Business and community leaders that govern the Livonia Chamber of Commerce endorse the Livonia Public Schools bond proposal designed to enhance educational technology, facilities and programming.
LPS voters will decide the fate of the $186 million bond proposal in an election set for May 4. The debt would be repaid by extending the term for the current 4.1 mill tax rate district property owners pay for improvements to school facilities and infrastructure.
“Livonia has been a home buying hot bed for five years and this proposal would help maintain that momentum by upgrading our schools,” said Chamber President Dan West. “This proposal helps LPS proactively maintain an education system that benefits students, families, home owners, and business owners without any increase to the current tax rate.”
The proposal would fund new furniture, building and technology enhancements, renovations to athletic facilities, and other infrastructure upgrades. Also, the district is looking to expand capabilities for the district’s robotics program, career technology education (CTE), and science technology engineering and mathematics programming (STEM) – all of which are skills are critically important to local employers.
The Livonia Chamber of Commerce has been actively involved with educators, business leaders and policy makers about workforce development for years. Industry leaders are working with school district officials on how to best deploy the funds to better prepare young talent for skilled and technical trades and health careers, which are among the most in-demand jobs in Michigan.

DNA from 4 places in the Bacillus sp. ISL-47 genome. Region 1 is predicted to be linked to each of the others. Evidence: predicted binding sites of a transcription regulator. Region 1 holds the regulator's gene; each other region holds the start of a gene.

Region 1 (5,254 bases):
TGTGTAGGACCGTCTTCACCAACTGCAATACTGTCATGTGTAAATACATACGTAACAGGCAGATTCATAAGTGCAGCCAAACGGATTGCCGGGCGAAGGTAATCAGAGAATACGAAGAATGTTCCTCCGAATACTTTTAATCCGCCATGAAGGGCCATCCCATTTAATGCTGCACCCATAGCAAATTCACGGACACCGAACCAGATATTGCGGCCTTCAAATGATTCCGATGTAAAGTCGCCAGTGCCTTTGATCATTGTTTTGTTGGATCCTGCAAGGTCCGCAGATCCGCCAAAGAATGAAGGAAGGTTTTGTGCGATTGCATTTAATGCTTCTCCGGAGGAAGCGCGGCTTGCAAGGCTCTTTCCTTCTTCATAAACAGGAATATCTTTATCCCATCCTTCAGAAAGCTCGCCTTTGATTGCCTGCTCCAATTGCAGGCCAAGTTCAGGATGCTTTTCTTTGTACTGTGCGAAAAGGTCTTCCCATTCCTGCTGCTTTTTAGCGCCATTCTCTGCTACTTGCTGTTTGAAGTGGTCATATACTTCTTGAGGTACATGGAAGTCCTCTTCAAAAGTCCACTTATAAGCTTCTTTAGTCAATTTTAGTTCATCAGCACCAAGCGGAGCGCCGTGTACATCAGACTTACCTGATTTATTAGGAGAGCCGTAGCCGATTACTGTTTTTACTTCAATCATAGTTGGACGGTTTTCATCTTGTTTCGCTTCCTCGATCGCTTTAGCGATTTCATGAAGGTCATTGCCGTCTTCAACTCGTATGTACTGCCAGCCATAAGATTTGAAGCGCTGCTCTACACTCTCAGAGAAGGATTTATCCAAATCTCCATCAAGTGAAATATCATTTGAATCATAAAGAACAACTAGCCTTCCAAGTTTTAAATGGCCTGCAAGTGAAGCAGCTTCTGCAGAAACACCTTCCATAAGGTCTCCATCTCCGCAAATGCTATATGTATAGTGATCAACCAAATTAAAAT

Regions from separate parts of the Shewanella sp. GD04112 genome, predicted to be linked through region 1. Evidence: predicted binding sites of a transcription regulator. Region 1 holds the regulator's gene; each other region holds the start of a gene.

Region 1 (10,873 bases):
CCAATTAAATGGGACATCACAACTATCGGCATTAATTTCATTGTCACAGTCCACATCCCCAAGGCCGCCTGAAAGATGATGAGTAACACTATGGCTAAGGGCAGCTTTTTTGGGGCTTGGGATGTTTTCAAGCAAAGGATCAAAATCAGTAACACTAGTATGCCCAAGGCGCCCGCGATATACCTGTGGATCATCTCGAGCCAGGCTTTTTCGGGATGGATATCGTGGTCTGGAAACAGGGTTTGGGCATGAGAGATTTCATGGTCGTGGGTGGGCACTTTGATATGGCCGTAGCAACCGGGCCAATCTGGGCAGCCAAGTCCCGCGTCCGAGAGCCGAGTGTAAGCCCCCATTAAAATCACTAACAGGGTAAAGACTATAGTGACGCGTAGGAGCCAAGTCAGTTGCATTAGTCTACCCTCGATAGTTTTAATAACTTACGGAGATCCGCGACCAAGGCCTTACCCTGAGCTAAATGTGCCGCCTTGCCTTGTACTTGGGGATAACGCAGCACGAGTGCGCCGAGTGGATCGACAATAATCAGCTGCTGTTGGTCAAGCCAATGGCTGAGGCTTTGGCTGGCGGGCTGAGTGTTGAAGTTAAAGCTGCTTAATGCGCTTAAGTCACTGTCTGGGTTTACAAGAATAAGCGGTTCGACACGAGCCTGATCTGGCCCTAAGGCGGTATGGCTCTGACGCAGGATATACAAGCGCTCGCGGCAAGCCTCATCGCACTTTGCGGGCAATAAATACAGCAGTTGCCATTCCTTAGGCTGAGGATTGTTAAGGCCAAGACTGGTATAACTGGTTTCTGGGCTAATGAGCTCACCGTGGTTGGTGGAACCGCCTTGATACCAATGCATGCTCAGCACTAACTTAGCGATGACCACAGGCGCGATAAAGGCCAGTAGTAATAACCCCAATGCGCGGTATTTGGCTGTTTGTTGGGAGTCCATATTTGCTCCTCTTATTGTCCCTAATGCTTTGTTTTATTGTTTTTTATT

The Chamber’s Board of Directors unanimously voted to support the measure Feb. 26.
“Our Board felt this proposal accomplishes many good things for our community and deserves Chamber support,” West added.
With about 14,000 students, LPS is the state’s ninth-largest school district. LPS recently completed a $195 million program to enhance buildings and upgrade security at all district buildings in a bond proposal approved by voters in 2013. School officials said the 2013 projects made a big difference but it did not meet all infrastructure and technology needs for LPS buildings, most of which were built in the 1960s or earlier.